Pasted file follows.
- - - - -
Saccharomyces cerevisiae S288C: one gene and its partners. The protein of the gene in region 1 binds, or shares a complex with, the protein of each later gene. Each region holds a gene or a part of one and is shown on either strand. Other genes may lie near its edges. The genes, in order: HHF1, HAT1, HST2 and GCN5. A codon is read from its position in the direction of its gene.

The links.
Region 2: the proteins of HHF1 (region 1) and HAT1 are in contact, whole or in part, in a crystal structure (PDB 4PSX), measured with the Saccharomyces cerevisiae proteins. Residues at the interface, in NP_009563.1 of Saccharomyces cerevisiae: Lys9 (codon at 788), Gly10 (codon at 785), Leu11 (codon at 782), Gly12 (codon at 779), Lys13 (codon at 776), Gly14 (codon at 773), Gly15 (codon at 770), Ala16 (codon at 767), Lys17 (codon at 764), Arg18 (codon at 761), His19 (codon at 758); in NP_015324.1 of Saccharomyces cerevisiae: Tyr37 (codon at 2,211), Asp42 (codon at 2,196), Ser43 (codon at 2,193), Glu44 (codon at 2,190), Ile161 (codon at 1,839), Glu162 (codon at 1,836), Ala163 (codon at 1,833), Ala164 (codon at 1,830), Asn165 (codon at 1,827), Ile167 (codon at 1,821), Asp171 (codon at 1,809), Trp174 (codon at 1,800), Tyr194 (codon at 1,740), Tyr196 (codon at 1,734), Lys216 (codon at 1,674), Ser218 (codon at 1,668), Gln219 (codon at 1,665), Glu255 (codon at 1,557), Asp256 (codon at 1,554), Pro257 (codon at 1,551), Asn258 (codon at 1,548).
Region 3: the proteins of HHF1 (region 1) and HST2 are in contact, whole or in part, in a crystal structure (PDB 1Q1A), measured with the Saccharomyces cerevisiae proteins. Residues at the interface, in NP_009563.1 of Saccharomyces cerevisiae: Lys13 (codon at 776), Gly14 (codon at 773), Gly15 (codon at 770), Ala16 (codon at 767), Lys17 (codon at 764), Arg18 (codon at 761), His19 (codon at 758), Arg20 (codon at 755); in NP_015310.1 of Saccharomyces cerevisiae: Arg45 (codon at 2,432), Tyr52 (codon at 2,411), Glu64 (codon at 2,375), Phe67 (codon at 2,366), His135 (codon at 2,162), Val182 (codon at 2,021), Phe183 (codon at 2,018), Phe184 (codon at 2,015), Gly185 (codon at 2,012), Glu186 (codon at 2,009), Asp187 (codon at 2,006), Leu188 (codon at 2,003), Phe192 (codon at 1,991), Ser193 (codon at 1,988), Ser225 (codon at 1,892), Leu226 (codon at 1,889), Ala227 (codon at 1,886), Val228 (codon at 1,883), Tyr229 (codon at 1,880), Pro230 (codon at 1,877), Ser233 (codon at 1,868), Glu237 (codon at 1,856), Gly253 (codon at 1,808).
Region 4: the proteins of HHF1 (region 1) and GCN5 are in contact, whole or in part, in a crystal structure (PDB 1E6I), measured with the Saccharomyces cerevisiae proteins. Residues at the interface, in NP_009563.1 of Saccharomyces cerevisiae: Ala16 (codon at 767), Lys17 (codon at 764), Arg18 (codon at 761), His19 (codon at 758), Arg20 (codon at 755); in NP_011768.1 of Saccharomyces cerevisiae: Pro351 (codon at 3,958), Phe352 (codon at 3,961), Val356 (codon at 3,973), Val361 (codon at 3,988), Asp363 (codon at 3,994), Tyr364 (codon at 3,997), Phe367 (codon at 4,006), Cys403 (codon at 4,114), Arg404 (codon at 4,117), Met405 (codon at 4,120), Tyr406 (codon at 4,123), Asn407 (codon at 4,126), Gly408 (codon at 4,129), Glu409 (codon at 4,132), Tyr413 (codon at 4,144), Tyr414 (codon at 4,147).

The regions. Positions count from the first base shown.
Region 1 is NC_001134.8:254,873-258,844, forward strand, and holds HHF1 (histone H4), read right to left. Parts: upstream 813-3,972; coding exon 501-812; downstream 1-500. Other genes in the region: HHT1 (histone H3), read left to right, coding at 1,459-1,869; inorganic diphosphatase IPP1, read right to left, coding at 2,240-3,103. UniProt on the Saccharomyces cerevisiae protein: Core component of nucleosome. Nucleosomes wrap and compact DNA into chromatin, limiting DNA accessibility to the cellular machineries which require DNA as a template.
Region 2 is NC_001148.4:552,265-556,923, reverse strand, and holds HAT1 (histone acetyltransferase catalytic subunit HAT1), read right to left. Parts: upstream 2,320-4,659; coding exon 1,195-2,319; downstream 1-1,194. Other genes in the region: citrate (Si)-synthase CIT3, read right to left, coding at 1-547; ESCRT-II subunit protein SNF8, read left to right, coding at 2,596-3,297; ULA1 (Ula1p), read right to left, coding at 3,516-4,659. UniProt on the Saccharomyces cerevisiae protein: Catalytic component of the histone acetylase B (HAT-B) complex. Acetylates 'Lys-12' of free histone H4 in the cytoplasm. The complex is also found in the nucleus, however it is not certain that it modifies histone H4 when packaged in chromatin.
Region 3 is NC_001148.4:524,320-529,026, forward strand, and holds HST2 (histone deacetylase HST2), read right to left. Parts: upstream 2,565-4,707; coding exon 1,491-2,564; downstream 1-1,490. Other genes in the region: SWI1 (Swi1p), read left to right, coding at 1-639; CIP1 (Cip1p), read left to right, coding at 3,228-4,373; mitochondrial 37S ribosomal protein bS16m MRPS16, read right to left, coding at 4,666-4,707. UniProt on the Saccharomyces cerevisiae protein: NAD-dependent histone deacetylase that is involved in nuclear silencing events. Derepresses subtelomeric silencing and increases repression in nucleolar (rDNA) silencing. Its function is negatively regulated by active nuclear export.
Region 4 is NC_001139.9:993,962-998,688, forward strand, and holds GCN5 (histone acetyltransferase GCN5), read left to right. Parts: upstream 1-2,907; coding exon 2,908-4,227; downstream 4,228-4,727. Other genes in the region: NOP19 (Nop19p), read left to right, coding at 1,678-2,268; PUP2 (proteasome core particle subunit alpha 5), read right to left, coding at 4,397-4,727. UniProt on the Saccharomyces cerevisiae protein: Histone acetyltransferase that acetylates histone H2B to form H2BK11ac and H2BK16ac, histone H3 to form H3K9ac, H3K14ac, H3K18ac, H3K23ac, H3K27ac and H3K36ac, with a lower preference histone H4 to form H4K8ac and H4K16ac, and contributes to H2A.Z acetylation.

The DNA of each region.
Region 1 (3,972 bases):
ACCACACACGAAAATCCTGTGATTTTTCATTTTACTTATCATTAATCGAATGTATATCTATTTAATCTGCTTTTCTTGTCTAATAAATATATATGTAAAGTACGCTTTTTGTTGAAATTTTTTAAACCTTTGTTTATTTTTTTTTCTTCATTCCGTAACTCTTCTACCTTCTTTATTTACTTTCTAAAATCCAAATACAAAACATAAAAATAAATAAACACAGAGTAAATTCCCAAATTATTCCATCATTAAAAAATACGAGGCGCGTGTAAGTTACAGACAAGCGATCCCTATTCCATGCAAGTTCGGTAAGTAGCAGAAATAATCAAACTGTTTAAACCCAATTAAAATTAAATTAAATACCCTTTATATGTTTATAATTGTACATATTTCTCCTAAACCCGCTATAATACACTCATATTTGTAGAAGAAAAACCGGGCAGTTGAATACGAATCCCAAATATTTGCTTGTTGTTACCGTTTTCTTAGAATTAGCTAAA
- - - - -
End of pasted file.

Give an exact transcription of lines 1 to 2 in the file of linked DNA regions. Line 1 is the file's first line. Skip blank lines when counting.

Saccharomyces cerevisiae S288C: one gene and its partners. The protein of the gene in region 1 binds, or shares a complex with, the protein of each later gene. Each region holds a gene or a part of one and is shown on either strand. Other genes may lie near its edges. The genes, in order: HHF1, HAT1, HST2 and GCN5. A codon is read from its position in the direction of its gene.

The links.